London (Sep. 6)
The London press receives with favor the appointment of a Commission of Inquiry into the Palestine events, headed by Sir Walter Shaw. Shaw is generally described as highly experienced and a man of impartial viewpoint.
The “Times,” commenting editorially, sees in the appointment of the Commission evidence that the worst part of the outbreak is over. It will be able to work under favorable conditions, undisturbed by tumults and repression. The entire failure of the political and religious leaders of the Arabs to check the initial disturbances and to condemn the crimes committed in Hebron against Jews who were unconnected with Zionism, and against American students of the Yeshiva, has aroused suspicion which cannot be allayed by Arab propaganda.
The Arab accusation that British troops committed the massacres, and their attempt to minimize the Hebron atrocities, suggests that the Arabs may soon assure us that the Jews slaughtered each other, the paper continues. Similarly unreasonable are their assumptions that the scales of British justice are weighted against the Arabs. Perhaps the appointment of the Shaw commission and the publication of the declaration which accompanied it, will be taken to heart in Palestine, since it makes clear no intention of modification of the policy laid down by the Balfour Declaration for the establishment of a Jewish National Home.
The reference of Prime Minister Ramsay MacDonald in Geneva, it proceeds, makes it equally clear that the British Government will not be deterred from the fulfillment of its international pledges by the violence of political offenders.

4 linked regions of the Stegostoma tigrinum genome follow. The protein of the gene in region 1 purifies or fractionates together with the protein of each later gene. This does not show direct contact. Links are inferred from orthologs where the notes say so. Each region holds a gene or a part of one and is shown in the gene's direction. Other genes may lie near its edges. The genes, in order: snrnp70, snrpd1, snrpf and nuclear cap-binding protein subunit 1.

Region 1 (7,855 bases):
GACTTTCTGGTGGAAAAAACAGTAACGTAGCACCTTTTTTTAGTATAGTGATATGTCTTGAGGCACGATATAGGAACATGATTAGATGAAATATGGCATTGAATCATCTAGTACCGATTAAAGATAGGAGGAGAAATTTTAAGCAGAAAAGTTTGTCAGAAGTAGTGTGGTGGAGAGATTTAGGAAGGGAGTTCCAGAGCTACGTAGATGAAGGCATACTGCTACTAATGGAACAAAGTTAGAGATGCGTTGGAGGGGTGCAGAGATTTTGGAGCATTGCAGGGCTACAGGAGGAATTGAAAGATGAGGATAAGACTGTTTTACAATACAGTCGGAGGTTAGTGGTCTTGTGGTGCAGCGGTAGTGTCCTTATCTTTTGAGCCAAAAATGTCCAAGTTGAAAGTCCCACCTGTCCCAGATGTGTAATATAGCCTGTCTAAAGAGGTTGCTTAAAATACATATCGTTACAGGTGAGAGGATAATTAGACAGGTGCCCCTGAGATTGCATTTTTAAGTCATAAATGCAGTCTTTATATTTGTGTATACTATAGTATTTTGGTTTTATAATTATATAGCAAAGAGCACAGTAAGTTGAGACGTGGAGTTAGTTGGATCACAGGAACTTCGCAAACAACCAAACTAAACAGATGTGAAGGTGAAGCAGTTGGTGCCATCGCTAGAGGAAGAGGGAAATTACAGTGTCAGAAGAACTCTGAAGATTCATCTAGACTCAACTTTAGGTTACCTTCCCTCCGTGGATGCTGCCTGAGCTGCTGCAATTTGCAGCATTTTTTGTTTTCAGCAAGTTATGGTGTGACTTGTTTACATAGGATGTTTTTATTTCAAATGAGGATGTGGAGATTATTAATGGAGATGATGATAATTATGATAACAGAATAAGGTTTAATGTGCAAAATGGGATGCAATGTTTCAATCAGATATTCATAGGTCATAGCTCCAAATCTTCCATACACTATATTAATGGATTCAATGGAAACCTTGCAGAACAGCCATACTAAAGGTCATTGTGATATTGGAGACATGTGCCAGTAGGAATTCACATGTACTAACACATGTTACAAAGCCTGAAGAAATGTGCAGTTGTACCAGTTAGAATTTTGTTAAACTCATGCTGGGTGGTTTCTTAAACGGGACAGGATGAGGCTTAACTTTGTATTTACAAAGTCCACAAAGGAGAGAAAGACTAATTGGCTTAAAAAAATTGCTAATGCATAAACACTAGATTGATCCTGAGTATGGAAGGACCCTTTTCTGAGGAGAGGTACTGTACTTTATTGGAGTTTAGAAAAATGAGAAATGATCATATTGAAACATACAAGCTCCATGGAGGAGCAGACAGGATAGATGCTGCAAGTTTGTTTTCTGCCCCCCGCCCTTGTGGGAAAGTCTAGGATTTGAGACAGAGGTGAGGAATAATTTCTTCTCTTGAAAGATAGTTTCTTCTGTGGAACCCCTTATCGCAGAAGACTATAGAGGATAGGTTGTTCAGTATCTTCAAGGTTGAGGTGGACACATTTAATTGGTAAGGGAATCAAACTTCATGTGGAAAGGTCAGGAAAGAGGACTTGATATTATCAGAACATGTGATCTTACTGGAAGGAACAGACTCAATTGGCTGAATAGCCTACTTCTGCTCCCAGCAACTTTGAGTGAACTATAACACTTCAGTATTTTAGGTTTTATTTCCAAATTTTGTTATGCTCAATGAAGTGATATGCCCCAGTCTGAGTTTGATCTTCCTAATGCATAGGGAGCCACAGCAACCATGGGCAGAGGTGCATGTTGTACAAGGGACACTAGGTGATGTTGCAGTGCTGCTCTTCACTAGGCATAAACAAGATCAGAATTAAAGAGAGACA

It is possible, the editorial states, that our methods of administration may eventually be modified within the terms of the Mandate and the Balfour Declaration, but this issue has still not arisen and may not arise.
The “Telegraph” writes that it thinks the statement of the Colonial Office regarding the appointment of the Shaw Commission of Inquiry requires further elucidation. It supposes that the Commission will also inquire into the reasons for the unpreparedness in dealing with the outbreaks which, it states, was perhaps a contributory cause.
In the meantime, it says, the world is more interested in “our inability to cope with the situation than in the existence of ill feeling between the Jews and the Arabs.” Although the Colonial office statement excludes consideration of major policy, the “Telegraph” believes that no alteration of policy is contemplated. It may make necessary the extension of the Commission’s inquiries, certainly to face the Wailing Wall problem and mollify at least that dangerous irritant, it points out. Shaw, the paper adds, is not widely known, but has had varied experience in different parts of the Empire, and an acquaintance with Eastern mentality and Eastern law which will stand him in good stead.
The “Post” regards Sir Walter Shaw as an appointment to which no exception can be taken, but is disappointed that the Government is not reconsidering its Palestine policy.
The “Chronicle,” gratified with the selection of Shaw, declares that the inquiry is going along in the right direction. The Commission, it states, must discover how arms suddenly appeared in the hands of the Arabs who conducted the massacres. This fact points to an organized movement, it says. It is gratified that no change in the policy of the Balfour Declaration is contemplated. It concludes with the hope tha the malcontents in Palestine, “who are too often duped into false hopes by irresponsible utterances in this country, may learn that Britain has set her hand to the plow and will not look back.”